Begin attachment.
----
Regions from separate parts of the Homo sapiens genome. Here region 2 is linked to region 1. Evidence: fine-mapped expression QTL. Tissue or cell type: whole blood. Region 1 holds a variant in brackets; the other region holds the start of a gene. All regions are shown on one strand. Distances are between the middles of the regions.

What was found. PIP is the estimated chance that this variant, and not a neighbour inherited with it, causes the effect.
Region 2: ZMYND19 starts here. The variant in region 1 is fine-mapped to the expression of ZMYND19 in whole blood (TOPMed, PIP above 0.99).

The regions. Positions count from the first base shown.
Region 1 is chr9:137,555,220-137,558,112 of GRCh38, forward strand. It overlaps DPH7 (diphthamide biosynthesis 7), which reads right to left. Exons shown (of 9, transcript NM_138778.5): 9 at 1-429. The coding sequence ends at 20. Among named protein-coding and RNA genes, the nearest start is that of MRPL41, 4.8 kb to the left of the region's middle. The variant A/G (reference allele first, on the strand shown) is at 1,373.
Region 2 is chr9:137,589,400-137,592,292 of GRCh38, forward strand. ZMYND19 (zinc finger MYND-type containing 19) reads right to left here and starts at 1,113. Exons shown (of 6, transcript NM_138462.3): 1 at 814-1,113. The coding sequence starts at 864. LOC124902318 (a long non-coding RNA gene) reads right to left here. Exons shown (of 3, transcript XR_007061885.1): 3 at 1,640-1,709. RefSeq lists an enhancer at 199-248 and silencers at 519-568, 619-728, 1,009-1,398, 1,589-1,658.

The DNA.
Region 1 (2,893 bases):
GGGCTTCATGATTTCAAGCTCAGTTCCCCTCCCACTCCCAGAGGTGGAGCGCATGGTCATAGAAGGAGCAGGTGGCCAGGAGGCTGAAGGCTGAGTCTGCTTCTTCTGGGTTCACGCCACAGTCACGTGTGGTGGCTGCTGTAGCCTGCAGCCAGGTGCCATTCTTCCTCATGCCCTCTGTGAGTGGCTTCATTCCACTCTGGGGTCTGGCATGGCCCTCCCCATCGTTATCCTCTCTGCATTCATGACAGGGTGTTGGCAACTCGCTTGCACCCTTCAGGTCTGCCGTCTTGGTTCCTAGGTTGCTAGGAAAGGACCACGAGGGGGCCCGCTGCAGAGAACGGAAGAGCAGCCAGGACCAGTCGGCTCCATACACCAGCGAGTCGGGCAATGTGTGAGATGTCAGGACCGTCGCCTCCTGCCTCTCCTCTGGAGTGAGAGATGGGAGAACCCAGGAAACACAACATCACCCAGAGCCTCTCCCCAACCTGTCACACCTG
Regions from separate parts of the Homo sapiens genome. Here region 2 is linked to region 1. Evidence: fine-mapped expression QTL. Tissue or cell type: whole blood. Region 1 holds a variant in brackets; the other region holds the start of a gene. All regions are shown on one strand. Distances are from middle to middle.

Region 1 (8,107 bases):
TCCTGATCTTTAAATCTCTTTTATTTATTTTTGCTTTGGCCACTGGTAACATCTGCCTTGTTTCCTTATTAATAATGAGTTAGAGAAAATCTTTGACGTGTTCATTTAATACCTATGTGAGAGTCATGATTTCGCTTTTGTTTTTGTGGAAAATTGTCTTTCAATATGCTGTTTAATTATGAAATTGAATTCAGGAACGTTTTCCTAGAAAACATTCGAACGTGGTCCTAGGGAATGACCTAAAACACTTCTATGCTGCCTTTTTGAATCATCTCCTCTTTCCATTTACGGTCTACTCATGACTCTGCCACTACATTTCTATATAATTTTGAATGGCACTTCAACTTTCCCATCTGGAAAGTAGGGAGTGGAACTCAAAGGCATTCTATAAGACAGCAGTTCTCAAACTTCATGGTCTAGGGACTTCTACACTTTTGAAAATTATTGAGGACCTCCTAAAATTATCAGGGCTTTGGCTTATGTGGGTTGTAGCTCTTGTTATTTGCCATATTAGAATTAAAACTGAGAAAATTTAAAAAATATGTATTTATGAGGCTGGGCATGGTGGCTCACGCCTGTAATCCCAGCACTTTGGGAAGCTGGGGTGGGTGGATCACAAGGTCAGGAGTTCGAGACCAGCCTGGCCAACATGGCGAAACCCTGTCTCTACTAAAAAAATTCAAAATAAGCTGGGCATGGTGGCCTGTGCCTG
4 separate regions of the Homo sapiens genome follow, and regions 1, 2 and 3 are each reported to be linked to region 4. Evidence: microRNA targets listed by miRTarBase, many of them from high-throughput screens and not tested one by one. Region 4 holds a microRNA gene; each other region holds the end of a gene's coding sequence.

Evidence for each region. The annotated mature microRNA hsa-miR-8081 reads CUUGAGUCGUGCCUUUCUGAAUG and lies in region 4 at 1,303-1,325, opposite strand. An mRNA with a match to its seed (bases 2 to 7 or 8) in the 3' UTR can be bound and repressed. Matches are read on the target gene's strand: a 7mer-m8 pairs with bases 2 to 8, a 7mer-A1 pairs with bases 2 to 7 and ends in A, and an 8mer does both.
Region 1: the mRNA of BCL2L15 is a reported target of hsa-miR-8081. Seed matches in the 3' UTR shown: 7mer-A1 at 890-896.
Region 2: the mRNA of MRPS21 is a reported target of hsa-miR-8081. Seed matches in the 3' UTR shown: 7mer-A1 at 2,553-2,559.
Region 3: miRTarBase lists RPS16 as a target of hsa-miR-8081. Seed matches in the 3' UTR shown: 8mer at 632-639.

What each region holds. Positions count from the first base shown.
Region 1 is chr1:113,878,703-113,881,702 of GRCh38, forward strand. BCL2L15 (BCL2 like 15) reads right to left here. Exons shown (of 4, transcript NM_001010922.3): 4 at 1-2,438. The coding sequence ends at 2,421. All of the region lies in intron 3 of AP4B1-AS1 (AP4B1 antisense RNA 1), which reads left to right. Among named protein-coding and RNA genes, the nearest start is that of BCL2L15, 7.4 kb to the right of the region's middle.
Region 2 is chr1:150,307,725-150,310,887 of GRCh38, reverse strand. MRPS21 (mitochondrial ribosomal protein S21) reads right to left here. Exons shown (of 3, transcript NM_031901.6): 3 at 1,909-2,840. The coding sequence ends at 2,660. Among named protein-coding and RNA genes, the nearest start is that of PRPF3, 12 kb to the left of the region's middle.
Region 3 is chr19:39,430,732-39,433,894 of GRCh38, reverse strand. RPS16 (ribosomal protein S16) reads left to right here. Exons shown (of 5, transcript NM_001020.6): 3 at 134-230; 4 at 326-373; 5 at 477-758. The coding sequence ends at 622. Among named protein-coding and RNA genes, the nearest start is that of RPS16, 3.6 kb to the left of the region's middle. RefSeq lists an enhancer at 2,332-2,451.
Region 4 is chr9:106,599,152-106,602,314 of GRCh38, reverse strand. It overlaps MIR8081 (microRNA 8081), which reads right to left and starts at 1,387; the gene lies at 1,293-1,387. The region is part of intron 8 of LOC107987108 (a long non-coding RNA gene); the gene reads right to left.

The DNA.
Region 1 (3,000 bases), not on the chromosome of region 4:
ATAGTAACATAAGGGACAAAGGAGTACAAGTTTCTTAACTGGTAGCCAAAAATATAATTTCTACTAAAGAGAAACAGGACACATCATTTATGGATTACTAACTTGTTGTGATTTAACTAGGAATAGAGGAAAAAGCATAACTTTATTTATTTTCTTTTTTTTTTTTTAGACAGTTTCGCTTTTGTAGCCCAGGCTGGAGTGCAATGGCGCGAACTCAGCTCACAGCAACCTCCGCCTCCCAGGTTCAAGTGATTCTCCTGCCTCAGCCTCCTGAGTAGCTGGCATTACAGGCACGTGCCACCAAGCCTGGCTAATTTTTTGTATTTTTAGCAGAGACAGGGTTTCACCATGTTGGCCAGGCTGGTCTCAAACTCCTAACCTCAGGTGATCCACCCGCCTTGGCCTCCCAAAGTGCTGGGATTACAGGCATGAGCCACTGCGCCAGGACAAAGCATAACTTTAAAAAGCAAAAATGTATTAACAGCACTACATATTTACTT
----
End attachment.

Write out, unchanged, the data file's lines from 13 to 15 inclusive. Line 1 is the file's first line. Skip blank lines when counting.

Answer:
4 separate regions of the Homo sapiens genome follow, and regions 1, 2 and 3 are each reported to be linked to region 4. Evidence: microRNA targets listed by miRTarBase, many of them from high-throughput screens and not tested one by one. Region 4 holds a microRNA gene; each other region holds the end of a gene's coding sequence.

Evidence for each region. The annotated mature microRNA hsa-miR-8081 reads CUUGAGUCGUGCCUUUCUGAAUG and lies in region 4 at 1,303-1,325, opposite strand. An mRNA with a match to its seed (bases 2 to 7 or 8) in the 3' UTR can be bound and repressed. Matches are read on the target gene's strand: a 7mer-m8 pairs with bases 2 to 8, a 7mer-A1 pairs with bases 2 to 7 and ends in A, and an 8mer does both.
Region 1: the mRNA of BCL2L15 is a reported target of hsa-miR-8081. Seed matches in the 3' UTR shown: 7mer-A1 at 890-896.